The hockey arm of the Atlanta Spirit might be headed out of town, and a key part of the Spirit's basketball operation could be, too. This assumes the Spirit will keep the Hawks, which it might not. Confused yet?)

Jamal Crawford won't be taking his talents to Winnipeg, but he might not be a Hawk much longer.

Crawford isn't anxious to leave. Of his four NBA stops, this has been the sweetest: He made the playoffs for the first time, and last season he was voted the league's best sixth man. But he wants more money. He's not apt to find it here.

He made $10 million this season. He's scheduled to become an unrestricted free agent July 1. He informed the Hawks a year ago that he'd like a new contract, and nothing much has happened. (Nothing beyond Rick Sund, the general manager, saying he'd like to keep Crawford.)

Unless the NBA thrashes out a new collective bargaining agreement that radically boosts the salary cap, the Hawks won't be in position to spend. The Spirit, which funded the league's seventh-highest payroll in 2010-2011, doesn't want to pay one penny of luxury tax, the threshold for which was $70 million this season. (And even if the Hawks were sold, the sale wouldn't be finalized until after the keep-or-dump decision on Crawford is made.)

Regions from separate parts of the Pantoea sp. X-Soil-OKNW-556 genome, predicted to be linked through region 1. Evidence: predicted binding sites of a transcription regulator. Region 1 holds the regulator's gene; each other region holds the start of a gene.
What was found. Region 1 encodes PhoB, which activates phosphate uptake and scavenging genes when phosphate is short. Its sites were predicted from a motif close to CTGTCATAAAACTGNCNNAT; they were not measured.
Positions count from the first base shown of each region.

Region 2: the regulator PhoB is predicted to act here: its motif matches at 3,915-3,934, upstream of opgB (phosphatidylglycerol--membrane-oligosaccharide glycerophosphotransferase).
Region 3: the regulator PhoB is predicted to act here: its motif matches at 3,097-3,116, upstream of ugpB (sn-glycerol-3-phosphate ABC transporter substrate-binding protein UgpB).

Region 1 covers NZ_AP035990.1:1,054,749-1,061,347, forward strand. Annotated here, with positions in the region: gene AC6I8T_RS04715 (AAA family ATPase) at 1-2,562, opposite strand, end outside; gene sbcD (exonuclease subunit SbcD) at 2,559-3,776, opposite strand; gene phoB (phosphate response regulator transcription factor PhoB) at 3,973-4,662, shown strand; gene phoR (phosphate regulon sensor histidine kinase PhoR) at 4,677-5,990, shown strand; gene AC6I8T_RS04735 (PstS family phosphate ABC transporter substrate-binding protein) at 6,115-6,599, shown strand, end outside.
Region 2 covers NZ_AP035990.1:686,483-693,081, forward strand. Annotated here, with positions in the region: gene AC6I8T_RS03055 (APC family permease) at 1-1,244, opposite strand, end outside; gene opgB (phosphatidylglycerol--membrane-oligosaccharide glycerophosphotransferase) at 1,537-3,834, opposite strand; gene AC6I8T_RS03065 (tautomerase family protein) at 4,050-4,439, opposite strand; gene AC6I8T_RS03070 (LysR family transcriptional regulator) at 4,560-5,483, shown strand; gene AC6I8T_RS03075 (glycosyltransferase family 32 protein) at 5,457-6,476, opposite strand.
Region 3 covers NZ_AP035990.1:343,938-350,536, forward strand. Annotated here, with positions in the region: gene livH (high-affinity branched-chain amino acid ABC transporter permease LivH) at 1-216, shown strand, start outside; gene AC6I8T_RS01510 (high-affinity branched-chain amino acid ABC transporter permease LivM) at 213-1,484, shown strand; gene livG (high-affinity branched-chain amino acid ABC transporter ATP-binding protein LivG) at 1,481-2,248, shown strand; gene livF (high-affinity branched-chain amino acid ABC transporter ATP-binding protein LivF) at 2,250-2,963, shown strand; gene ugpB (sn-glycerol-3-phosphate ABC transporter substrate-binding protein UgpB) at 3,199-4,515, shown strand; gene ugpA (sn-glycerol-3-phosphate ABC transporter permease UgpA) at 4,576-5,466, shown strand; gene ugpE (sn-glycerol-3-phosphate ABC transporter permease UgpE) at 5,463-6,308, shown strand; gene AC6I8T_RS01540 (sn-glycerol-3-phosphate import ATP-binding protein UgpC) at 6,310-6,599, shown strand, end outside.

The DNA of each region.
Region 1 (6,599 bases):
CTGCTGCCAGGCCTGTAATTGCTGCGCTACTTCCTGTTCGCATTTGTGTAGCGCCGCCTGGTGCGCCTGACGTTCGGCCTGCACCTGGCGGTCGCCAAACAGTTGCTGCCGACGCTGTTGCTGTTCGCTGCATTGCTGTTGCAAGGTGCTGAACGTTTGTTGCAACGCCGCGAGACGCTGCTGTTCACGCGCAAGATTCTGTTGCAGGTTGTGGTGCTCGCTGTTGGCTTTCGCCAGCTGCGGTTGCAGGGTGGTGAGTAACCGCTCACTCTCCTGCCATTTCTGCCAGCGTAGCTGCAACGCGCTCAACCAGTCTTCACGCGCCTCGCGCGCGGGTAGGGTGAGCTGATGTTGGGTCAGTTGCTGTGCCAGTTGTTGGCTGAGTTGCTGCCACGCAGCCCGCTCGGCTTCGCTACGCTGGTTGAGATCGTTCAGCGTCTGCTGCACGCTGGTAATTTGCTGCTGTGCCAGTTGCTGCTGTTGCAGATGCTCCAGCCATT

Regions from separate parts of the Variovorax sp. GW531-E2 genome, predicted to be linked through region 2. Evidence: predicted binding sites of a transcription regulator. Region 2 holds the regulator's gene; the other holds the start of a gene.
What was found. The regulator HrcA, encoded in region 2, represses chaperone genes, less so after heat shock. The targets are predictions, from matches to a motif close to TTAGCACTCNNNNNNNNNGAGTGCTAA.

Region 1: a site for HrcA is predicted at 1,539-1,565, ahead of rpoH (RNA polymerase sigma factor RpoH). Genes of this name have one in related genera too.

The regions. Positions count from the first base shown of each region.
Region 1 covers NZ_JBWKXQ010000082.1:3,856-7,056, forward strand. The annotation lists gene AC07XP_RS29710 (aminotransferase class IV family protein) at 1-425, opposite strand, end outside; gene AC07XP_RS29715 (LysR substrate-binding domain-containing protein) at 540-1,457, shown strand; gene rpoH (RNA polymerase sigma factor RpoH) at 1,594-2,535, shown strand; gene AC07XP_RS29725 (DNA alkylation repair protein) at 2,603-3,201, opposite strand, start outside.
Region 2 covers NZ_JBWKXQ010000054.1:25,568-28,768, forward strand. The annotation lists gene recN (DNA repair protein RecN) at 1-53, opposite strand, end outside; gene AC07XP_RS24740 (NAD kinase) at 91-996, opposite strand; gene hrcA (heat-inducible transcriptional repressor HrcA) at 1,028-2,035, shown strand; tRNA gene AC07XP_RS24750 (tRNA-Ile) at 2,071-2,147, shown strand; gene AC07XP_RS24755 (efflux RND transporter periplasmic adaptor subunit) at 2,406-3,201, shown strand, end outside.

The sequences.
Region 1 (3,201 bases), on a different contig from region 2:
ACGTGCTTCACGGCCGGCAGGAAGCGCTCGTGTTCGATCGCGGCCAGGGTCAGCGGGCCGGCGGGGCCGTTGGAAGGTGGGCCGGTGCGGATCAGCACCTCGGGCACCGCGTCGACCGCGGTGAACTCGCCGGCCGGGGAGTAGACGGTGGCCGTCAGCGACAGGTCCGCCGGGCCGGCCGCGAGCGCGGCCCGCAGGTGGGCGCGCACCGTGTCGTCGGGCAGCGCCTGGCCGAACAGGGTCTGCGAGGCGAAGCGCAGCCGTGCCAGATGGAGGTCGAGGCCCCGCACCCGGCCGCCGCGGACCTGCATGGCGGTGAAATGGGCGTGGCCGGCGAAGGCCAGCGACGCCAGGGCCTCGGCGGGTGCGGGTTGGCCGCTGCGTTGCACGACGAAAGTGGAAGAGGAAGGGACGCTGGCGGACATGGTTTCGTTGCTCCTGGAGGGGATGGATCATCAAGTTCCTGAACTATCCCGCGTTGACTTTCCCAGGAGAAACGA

The Hawks have committed almost $67 million to salaries for 2011-2012, which brings us to the greater issue. Their surprising playoff run notwithstanding, is there financial room for growth?

Joe Johnson will make $18 million next season. There was a time when - at least to some people, this correspondent included - it made sense for the Hawks to pay whatever it took to keep their best player. One year into his $120-million contract, Johnson is no longer that player. He slipped from 11th in the NBA in scoring in 2009-2010 to 28th this season, and he didn't draw a single vote in All-NBA balloting. (He'd made third team the year before.)